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Trump more likely to get in war over South China Sea if he wins

Wednesday,Nov 02, 2016

From: China Daily

 

Donald Trump is more likely to get in a war in the South China Sea if he wins the US presidential election while ‘president’ Hillary Clinton will continue the dialogue and cooperation process with China on trade issues although she always appears to be tough on China, said John Bellinger from Arnold and Porter’s National Security and Public International Law Practices.

Bellinger was making remarks during a seminar focusing on how the US presidential elections would affect China-US relations and business ties on Oct 26 in Beijing. The seminar was hosted by Center for China & Globalization (CCG), together with Carnegie-Tsinghua Center for Global Policy.

"Many think Donald Trump will be more supportive on issues related to China, as they think he is a businessman so he will value the importance of trade. But Trump will be far worse for China since he is unpredictable and irrational," Bellinger said.

At the meantime, Bellinger believed that although Hillary Clinton "is always tough on China", she knows China better than Trump. Clinton will continue the dialogue and cooperation process that started between China and US on the trade issues, instead of calling a pause once she is elected.

Another expert agreed.

"Clinton undoubtedly recognizes this is a highly interconnected relationship with China, which needs to be managed strategically," Claire Reade, Senior Associate with the Freeman Chair in China Studies at Center for Strategic and International Studies (CSIS), said. "And Trump seems to blame China for almost everything."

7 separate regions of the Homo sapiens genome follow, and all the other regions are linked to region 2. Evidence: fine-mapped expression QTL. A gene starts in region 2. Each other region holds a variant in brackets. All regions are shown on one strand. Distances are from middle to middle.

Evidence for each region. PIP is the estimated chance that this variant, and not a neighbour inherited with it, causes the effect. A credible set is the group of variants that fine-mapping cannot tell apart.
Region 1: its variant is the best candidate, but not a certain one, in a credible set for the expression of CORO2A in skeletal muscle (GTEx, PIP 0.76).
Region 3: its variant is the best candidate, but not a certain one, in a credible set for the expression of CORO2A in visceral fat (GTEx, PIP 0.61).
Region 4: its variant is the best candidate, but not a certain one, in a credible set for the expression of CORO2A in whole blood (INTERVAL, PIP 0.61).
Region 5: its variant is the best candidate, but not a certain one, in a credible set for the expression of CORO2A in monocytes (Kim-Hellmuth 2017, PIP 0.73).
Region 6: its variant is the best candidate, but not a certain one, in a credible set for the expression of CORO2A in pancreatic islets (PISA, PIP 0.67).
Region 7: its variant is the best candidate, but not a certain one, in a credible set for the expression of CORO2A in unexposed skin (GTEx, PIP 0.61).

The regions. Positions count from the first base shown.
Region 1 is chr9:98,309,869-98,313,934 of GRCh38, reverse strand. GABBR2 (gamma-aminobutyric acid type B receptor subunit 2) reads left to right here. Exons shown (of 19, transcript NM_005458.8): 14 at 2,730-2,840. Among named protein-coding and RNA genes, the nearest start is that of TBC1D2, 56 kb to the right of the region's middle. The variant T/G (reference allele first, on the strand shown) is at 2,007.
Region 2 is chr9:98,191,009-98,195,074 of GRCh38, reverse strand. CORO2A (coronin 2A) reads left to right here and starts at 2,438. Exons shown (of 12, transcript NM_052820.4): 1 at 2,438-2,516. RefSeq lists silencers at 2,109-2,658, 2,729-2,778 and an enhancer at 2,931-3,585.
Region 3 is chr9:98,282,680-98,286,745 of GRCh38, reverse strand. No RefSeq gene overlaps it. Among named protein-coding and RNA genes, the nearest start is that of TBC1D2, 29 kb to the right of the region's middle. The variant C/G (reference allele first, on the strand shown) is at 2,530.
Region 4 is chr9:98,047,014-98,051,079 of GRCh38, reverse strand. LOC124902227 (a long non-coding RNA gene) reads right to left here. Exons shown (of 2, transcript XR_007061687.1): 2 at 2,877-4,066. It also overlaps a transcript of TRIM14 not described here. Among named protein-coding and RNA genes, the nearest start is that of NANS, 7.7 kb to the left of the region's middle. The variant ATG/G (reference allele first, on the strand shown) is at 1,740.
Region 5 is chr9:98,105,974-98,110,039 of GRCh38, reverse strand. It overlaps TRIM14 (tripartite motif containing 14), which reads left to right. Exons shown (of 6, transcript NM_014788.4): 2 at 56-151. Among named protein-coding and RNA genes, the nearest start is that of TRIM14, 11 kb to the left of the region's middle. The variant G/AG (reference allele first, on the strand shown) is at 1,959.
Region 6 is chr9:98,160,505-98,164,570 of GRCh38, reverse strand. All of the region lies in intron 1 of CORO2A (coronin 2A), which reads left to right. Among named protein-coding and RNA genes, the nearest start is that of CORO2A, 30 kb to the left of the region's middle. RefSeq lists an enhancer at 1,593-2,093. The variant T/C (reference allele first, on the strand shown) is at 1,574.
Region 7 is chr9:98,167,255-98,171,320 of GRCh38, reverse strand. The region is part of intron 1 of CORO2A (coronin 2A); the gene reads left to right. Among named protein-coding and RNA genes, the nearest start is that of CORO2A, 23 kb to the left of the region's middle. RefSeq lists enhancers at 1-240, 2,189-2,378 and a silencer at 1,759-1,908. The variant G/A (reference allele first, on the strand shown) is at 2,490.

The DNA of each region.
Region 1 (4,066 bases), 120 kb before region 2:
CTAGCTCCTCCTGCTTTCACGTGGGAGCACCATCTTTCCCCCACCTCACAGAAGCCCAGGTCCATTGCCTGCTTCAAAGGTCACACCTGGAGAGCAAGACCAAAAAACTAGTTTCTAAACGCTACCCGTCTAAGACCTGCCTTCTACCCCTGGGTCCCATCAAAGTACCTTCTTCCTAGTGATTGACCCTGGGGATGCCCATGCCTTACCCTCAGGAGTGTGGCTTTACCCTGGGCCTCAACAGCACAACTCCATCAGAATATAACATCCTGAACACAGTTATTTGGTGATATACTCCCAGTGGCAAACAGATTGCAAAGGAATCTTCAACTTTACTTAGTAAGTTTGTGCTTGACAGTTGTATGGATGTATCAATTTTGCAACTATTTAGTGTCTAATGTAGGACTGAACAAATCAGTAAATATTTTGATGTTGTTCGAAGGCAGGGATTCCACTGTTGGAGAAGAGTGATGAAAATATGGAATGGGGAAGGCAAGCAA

On some conditions, the White House may not be willing to have China involved more in domestic affairs. Reade indicated that although there have been ongoing conversations between China and the US government about infrastructure, with China in particular interested in ways to facilitate Chinese investment in the US, the US federal government does not actually put out many of these contracts.

"But there are innovation and opportunity that require open exchange," Reade added. "And that’s a good thing."

He Weiwen, Vice-President of CCG, proposed a more neutral view.

He emphasized that proposals from presidential campaign did not represent the action in the future, and the detailed trade policy would depend more on the situation after election. "The basic policy will not change no matter who will be the president eventually," he said.

Center for China and Globalization (CCG) is an independent, non-profit think tank based in Beijing. It conducts research on a range of social science areas, including world affairs, international talent issues, sustainable development, entrepreneurship and globalization.

From China Daily,2016-10-19

 

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